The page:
Tom Pescatore

Wrong turn

whole of diamond 12 flooded

looks like old shore

town of all shore towns

in the gray afternoon

NC two lane road

houses on stilts and dunes crawl to

west side of the tracks

where the brown runoff is

up to the doors and mats

and hellos

vacationers hustle

out of rain in board shorts

and bikinis, watch helpless

as helpless trashcans float

away and pass the cars

going 5 miles an hour south

or north splashing in huge white

waves the cars on the other

side, a great froth-war nobody

acknowledges like they would

a few yards away on bay pontoon

boats and crab fishing adventures

and I couldn’t get my

window up in time

before the next wave, I just wanted to

smell that ocean air and instead

got a mouth full’a Old Abemarle

Highway salt


For you

I saw your city

sink into the muck

of our collective


a monument

to failure,

a laughing joker-sun

brilliantly coal red

in the summer

dying fire–


I marked it down

in my journal

of revelations

to scrawl on the

wall of bone dry hells

of our sometime



I sang a song

that was a lie

so beautiful

as it disappeared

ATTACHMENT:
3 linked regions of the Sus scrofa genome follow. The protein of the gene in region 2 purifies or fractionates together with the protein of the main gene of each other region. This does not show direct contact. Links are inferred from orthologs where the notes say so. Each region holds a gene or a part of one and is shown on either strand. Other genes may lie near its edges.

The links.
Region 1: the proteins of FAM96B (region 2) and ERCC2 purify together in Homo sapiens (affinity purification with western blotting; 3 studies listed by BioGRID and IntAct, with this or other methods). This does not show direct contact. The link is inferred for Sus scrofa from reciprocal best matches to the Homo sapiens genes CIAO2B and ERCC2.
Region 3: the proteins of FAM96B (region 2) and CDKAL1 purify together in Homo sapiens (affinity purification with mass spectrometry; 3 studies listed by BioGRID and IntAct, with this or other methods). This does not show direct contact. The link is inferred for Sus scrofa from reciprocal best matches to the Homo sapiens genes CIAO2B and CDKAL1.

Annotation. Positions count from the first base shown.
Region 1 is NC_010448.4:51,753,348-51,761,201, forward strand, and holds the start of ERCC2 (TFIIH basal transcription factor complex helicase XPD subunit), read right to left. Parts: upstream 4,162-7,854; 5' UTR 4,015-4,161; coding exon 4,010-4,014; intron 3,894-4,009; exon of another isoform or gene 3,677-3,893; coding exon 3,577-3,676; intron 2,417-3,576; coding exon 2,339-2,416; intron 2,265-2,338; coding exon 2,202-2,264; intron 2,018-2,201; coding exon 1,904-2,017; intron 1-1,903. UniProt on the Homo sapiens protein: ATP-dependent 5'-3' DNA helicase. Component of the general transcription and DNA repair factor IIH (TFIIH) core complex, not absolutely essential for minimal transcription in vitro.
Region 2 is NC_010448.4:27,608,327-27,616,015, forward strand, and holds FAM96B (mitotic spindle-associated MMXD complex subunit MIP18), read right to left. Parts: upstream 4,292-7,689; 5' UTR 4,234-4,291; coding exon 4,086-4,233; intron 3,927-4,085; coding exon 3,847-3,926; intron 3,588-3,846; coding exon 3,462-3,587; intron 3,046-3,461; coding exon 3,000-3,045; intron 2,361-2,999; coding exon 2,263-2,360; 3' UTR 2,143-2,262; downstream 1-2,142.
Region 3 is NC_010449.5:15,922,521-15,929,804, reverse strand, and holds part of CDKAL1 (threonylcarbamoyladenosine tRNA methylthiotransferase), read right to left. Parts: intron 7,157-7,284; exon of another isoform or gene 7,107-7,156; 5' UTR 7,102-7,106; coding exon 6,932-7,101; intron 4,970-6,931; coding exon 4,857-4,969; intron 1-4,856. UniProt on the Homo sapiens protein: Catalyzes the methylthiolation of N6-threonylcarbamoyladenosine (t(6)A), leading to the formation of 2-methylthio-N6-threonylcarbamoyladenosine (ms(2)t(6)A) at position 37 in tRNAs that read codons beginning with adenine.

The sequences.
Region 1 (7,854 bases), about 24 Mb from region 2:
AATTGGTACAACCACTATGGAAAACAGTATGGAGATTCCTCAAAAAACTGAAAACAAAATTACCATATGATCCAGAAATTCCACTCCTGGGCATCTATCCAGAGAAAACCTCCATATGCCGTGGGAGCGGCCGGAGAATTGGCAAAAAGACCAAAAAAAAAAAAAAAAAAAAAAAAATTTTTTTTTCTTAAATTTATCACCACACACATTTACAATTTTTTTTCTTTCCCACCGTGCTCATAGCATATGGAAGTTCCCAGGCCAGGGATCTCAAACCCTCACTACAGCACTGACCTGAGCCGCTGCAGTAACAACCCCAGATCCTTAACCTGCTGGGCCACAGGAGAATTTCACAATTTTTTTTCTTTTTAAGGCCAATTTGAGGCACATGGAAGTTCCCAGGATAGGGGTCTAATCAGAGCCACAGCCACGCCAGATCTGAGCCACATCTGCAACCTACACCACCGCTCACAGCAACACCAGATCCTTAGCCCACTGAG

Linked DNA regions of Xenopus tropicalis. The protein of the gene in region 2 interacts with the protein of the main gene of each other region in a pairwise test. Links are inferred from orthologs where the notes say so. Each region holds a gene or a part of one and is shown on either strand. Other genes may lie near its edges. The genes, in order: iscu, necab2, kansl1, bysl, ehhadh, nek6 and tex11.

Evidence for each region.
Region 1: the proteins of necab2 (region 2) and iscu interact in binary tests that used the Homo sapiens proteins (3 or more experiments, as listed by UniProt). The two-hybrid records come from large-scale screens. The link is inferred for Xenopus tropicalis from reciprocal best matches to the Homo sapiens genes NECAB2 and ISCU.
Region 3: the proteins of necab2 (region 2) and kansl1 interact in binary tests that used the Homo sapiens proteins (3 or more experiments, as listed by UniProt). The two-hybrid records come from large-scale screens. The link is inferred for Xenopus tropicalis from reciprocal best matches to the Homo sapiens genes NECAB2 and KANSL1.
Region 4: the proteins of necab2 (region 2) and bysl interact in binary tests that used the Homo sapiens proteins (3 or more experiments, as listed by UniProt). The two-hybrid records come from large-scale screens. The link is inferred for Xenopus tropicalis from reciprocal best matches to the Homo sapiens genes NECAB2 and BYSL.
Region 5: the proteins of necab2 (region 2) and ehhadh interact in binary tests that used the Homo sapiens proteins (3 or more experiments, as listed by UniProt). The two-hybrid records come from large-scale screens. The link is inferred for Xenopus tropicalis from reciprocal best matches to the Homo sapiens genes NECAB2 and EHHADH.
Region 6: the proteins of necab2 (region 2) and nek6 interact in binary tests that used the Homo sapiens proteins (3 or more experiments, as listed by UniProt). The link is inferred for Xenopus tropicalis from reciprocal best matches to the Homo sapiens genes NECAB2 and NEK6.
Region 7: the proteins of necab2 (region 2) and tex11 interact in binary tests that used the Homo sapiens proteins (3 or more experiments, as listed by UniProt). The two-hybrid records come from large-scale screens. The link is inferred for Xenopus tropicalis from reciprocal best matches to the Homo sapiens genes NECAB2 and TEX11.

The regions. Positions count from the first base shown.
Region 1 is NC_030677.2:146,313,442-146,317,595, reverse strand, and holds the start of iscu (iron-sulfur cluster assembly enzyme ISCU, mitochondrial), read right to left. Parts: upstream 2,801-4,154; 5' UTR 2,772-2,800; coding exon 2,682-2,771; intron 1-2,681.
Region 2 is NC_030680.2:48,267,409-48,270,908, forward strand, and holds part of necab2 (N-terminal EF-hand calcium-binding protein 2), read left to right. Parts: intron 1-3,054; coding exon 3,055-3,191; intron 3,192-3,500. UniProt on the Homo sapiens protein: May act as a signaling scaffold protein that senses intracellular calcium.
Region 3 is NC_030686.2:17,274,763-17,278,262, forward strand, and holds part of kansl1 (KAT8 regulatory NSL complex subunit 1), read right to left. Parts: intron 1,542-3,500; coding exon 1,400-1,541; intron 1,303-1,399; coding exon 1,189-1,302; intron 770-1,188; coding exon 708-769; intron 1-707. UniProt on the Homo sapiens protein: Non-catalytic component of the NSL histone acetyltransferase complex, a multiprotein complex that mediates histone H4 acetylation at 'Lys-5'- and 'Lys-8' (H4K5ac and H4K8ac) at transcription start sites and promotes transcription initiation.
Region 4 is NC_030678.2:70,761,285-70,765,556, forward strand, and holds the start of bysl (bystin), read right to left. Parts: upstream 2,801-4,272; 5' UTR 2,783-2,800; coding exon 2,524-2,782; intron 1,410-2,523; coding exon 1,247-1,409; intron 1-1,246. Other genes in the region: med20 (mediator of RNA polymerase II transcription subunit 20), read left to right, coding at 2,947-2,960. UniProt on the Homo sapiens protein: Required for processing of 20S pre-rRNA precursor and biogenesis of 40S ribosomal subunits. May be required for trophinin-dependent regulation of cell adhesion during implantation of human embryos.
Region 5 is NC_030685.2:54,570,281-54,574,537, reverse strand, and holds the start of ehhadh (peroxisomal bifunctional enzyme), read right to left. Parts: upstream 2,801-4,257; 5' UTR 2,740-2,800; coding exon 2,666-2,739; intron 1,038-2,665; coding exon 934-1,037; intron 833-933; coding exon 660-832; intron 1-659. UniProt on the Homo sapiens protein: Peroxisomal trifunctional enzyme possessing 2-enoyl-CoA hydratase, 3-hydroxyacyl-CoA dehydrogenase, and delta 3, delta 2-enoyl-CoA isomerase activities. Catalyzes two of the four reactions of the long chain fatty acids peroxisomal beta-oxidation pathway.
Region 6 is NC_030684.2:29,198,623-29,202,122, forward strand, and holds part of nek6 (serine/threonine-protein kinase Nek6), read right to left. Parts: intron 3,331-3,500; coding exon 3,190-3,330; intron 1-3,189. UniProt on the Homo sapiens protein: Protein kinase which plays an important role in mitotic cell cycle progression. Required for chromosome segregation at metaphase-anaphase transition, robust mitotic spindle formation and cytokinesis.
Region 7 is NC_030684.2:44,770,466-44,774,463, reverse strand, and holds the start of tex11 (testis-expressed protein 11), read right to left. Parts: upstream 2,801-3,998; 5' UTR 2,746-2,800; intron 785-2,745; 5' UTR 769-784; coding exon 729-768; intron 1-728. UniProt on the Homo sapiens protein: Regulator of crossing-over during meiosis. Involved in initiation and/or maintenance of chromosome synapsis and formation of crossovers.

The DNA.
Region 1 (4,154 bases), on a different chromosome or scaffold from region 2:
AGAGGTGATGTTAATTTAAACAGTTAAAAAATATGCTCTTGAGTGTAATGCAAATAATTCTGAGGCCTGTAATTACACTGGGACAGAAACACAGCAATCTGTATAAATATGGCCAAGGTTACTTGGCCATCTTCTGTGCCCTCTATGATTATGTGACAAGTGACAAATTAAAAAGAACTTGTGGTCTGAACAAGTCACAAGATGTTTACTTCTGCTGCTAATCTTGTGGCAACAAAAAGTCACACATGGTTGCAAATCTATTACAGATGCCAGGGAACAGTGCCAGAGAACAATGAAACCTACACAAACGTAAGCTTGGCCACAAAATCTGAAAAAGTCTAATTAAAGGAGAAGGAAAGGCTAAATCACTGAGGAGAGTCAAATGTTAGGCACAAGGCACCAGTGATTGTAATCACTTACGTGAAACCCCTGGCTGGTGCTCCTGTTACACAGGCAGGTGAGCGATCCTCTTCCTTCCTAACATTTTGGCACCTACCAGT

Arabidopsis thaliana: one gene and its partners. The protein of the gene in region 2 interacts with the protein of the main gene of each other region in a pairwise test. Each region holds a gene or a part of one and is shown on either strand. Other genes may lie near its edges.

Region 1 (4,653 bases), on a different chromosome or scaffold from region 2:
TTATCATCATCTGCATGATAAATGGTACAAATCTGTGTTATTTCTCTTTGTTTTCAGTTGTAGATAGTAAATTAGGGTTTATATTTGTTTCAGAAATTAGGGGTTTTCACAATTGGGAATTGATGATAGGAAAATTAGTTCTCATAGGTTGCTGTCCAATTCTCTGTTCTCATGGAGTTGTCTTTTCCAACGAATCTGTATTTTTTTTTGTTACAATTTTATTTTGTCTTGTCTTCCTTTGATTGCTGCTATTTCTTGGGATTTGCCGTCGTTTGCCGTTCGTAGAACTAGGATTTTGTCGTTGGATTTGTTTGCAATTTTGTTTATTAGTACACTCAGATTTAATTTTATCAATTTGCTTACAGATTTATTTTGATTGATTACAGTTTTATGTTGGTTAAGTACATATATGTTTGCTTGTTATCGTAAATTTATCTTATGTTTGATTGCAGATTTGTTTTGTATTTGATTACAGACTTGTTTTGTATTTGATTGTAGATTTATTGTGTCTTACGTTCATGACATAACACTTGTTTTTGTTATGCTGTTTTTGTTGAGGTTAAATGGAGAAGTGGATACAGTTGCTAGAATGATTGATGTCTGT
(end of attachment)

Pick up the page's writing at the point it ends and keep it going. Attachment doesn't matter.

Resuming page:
into the horizon



just so you can claim it

as yours,


I’m giving it away—



There was this

old Bodhisattva of the

campground NC night

in Joe Rafsky head lamp

and old torn southern

baseball cap, savior of dying

fires or young blue flames,

young sapling stake of wood

in hand, wrapped in some

indiscernible newspaper of

Buxton, Ocracoke (like the

vegetable and the soda, ya)

Frisco, and bang the fires

going as the thunder creeps

nearer and then he’s gone into

the past or the wandering, looked for

him for 2 days and he wasn’t

nowhere in that place, patron

saint of the mosquito infested



we finished the last piece of

meat as the rain hit harder,

the hiss stronger on the cooling

grill, the steam thicker, coals, gray and sad,

fire, embers and out, we

ran for cover through

puddles that had just found their way

at our feet and closed car doors tight,

out of breath and soaking,


the lightening caught up

and flashed southwest across

the starless skysea


Tom Pescatore grew up outside Philadelphia, he is an active member of the growing underground poetry scene within the city and hopes to spread the word on Philadelphia’s new poets. He maintains a poetry blog: His work has been published in literary magazines both nationally and internationally but he’d rather have them carved on the Walt Whitman bridge or on the sidewalks of Philadelphia’s old Skid Row.

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